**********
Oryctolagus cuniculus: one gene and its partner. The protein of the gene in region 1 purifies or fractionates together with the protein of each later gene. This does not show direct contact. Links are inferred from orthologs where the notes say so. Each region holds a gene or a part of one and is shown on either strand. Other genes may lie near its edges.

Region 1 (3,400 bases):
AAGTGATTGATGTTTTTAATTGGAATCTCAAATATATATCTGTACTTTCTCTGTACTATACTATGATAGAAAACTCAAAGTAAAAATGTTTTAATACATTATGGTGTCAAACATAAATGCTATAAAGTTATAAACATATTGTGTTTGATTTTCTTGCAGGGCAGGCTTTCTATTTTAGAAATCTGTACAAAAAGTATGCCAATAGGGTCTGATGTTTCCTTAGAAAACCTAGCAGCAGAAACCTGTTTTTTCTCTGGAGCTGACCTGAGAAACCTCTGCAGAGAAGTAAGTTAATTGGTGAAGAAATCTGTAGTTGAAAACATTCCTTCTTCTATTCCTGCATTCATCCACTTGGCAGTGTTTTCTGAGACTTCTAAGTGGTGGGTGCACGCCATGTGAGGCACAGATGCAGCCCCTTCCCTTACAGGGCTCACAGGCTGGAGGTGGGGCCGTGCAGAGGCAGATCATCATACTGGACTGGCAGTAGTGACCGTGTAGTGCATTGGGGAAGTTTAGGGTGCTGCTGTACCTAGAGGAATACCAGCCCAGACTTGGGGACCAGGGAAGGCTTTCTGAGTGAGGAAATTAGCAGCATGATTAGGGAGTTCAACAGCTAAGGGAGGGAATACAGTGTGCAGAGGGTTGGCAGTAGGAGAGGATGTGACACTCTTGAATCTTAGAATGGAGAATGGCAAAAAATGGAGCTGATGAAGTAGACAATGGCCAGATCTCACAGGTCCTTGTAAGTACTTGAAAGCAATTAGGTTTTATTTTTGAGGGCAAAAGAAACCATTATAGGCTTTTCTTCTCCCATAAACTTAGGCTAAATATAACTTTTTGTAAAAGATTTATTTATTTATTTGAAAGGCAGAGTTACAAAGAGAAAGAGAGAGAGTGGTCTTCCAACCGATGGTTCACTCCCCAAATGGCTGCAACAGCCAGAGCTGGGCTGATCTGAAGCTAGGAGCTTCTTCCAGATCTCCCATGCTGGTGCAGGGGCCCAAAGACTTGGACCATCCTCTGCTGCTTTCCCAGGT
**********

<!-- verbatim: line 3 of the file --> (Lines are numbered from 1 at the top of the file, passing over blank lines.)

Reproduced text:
AAGTGATTGATGTTTTTAATTGGAATCTCAAATATATATCTGTACTTTCTCTGTACTATACTATGATAGAAAACTCAAAGTAAAAATGTTTTAATACATTATGGTGTCAAACATAAATGCTATAAAGTTATAAACATATTGTGTTTGATTTTCTTGCAGGGCAGGCTTTCTATTTTAGAAATCTGTACAAAAAGTATGCCAATAGGGTCTGATGTTTCCTTAGAAAACCTAGCAGCAGAAACCTGTTTTTTCTCTGGAGCTGACCTGAGAAACCTCTGCAGAGAAGTAAGTTAATTGGTGAAGAAATCTGTAGTTGAAAACATTCCTTCTTCTATTCCTGCATTCATCCACTTGGCAGTGTTTTCTGAGACTTCTAAGTGGTGGGTGCACGCCATGTGAGGCACAGATGCAGCCCCTTCCCTTACAGGGCTCACAGGCTGGAGGTGGGGCCGTGCAGAGGCAGATCATCATACTGGACTGGCAGTAGTGACCGTGTAGTGCATTGGGGAAGTTTAGGGTGCTGCTGTACCTAGAGGAATACCAGCCCAGACTTGGGGACCAGGGAAGGCTTTCTGAGTGAGGAAATTAGCAGCATGATTAGGGAGTTCAACAGCTAAGGGAGGGAATACAGTGTGCAGAGGGTTGGCAGTAGGAGAGGATGTGACACTCTTGAATCTTAGAATGGAGAATGGCAAAAAATGGAGCTGATGAAGTAGACAATGGCCAGATCTCACAGGTCCTTGTAAGTACTTGAAAGCAATTAGGTTTTATTTTTGAGGGCAAAAGAAACCATTATAGGCTTTTCTTCTCCCATAAACTTAGGCTAAATATAACTTTTTGTAAAAGATTTATTTATTTATTTGAAAGGCAGAGTTACAAAGAGAAAGAGAGAGAGTGGTCTTCCAACCGATGGTTCACTCCCCAAATGGCTGCAACAGCCAGAGCTGGGCTGATCTGAAGCTAGGAGCTTCTTCCAGATCTCCCATGCTGGTGCAGGGGCCCAAAGACTTGGACCATCCTCTGCTGCTTTCCCAGGT